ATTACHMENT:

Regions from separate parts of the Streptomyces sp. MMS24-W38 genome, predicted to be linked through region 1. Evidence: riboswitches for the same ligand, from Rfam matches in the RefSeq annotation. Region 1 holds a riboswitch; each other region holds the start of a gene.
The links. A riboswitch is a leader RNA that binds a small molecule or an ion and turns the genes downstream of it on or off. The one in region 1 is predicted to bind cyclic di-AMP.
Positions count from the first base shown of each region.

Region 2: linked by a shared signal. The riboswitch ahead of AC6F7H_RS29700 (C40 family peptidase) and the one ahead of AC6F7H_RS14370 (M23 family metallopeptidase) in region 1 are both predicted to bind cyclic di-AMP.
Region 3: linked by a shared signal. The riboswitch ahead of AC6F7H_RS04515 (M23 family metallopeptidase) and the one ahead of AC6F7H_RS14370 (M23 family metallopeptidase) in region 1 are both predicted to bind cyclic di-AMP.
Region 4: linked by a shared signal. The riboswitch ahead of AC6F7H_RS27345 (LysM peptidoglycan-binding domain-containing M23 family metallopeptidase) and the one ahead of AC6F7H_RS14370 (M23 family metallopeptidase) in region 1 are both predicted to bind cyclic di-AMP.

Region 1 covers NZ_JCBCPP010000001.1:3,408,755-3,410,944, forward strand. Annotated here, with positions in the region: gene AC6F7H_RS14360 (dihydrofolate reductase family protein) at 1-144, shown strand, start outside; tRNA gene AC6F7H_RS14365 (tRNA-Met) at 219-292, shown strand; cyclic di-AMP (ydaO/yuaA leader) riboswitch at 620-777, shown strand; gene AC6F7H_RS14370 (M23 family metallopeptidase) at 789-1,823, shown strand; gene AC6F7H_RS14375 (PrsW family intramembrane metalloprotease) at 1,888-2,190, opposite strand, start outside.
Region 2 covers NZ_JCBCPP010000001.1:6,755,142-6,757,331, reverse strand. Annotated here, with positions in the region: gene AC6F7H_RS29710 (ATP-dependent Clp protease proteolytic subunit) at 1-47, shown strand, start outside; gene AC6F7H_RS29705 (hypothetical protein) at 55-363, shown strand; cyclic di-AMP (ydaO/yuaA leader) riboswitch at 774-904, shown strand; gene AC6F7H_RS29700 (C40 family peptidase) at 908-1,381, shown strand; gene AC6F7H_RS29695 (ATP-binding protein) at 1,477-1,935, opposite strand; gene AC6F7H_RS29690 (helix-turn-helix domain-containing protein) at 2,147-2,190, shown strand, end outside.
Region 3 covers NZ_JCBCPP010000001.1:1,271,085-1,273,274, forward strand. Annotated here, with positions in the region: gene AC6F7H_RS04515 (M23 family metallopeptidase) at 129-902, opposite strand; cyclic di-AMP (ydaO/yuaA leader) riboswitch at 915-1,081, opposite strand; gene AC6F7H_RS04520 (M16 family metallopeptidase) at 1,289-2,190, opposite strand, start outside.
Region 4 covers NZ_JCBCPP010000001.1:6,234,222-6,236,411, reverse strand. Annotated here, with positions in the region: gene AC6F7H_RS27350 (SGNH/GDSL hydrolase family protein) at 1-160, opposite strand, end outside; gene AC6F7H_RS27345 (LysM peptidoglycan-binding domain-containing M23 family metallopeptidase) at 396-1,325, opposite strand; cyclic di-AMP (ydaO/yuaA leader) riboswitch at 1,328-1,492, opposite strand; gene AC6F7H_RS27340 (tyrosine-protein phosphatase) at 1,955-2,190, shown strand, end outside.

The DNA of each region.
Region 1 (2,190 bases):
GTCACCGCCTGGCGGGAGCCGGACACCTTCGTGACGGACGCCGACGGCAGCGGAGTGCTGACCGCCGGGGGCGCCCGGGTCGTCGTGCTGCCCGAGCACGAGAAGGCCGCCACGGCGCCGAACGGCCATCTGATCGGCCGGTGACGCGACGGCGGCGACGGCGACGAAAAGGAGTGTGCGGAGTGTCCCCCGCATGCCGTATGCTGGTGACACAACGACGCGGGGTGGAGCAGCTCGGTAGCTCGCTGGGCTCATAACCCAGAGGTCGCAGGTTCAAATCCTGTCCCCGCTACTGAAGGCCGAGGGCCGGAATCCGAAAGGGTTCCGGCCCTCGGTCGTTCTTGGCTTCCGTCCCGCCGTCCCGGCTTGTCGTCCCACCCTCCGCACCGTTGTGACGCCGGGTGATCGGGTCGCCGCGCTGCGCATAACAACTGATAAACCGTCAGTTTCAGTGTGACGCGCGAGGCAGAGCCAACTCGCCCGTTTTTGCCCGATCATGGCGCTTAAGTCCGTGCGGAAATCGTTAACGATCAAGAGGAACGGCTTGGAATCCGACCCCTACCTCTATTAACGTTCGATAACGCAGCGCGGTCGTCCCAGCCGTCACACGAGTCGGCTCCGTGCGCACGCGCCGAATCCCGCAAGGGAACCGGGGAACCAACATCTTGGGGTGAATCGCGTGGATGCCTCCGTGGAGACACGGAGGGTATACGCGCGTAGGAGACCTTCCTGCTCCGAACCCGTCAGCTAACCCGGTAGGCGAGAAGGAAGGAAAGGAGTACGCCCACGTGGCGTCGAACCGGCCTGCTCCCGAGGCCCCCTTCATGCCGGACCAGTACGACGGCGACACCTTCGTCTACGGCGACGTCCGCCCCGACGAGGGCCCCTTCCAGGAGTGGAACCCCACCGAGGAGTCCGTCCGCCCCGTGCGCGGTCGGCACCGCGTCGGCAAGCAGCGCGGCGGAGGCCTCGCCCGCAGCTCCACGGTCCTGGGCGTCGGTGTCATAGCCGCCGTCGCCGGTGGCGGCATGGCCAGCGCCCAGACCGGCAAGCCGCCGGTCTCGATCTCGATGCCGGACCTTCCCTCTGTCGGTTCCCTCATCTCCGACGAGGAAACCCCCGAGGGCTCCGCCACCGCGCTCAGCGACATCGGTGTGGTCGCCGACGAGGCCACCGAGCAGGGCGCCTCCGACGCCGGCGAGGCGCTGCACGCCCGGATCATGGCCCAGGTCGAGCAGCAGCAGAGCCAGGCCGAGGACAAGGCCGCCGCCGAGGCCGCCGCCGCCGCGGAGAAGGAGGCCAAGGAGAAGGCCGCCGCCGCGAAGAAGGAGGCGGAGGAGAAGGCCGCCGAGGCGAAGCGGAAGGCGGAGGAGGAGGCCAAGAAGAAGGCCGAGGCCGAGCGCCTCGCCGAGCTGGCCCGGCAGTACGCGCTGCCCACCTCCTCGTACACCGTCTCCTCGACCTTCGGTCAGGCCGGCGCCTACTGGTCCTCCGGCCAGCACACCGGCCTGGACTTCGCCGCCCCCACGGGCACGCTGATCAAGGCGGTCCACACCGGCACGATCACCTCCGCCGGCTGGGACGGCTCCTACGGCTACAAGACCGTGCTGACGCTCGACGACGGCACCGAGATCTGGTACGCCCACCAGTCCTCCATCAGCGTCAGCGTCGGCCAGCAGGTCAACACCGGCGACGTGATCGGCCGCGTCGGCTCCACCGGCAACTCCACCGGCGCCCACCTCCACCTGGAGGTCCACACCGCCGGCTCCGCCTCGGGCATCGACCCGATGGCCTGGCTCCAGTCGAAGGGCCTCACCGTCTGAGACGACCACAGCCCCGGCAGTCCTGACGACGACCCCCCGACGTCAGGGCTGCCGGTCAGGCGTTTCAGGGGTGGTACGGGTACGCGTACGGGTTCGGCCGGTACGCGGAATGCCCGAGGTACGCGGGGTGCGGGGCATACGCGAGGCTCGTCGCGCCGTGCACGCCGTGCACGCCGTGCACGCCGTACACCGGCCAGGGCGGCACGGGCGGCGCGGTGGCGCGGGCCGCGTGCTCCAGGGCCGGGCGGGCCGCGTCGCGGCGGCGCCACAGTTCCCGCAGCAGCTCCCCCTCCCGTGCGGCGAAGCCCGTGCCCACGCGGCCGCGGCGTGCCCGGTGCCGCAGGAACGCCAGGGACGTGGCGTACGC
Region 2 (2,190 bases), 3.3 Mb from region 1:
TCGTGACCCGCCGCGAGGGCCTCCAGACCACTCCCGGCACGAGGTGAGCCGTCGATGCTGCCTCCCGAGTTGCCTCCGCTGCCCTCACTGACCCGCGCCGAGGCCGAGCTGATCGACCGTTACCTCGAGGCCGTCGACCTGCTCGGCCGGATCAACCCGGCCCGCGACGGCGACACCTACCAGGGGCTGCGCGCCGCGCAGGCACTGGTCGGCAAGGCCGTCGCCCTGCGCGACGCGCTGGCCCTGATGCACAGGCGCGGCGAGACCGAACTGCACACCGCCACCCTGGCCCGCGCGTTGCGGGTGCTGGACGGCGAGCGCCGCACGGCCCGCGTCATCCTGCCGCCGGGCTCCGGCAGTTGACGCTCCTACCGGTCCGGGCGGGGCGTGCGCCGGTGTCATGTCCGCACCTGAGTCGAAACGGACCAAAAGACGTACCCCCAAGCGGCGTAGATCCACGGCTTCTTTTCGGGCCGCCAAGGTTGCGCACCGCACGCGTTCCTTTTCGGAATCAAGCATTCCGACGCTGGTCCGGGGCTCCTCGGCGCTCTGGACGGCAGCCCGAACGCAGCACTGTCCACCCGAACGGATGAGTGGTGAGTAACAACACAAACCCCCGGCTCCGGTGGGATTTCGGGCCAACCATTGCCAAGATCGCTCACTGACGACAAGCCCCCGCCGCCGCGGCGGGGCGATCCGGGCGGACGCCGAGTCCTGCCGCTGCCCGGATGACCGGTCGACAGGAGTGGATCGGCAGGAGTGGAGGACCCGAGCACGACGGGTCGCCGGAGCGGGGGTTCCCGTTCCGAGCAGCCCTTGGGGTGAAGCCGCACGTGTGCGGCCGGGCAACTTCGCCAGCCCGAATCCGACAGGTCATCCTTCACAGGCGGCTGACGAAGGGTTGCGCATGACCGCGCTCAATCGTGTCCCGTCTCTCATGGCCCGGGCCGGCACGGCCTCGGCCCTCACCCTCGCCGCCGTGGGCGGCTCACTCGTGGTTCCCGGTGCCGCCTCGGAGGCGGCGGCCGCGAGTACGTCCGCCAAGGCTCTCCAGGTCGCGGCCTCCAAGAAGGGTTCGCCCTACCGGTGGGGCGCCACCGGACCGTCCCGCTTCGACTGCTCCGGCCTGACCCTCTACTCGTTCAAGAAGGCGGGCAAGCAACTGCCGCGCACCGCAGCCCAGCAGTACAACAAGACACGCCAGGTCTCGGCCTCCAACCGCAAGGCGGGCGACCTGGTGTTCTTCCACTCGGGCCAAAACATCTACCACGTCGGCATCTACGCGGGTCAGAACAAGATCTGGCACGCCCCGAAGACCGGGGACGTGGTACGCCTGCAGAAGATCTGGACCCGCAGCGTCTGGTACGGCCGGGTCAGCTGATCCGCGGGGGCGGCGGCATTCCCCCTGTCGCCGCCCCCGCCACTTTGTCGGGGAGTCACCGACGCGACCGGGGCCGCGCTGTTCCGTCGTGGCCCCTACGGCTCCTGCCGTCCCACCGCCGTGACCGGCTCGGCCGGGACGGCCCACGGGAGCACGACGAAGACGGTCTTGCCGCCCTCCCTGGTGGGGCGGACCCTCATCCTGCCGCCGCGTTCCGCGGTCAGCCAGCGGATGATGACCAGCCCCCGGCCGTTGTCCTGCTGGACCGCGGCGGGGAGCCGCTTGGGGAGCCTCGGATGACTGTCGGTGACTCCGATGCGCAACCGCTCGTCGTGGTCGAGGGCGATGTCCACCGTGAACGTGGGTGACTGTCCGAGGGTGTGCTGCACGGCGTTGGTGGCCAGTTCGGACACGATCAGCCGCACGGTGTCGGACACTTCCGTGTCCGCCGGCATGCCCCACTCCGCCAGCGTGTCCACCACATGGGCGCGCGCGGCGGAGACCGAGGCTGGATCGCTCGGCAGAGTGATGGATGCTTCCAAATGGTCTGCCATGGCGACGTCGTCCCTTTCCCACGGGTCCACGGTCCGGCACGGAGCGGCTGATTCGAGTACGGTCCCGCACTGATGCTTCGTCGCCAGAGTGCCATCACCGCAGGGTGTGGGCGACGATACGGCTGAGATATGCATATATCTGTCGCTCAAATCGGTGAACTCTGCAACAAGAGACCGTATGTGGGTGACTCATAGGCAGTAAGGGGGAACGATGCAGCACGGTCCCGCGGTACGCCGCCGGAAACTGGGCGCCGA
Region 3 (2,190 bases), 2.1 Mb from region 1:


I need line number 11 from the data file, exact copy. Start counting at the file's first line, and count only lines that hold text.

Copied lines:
The DNA of each region.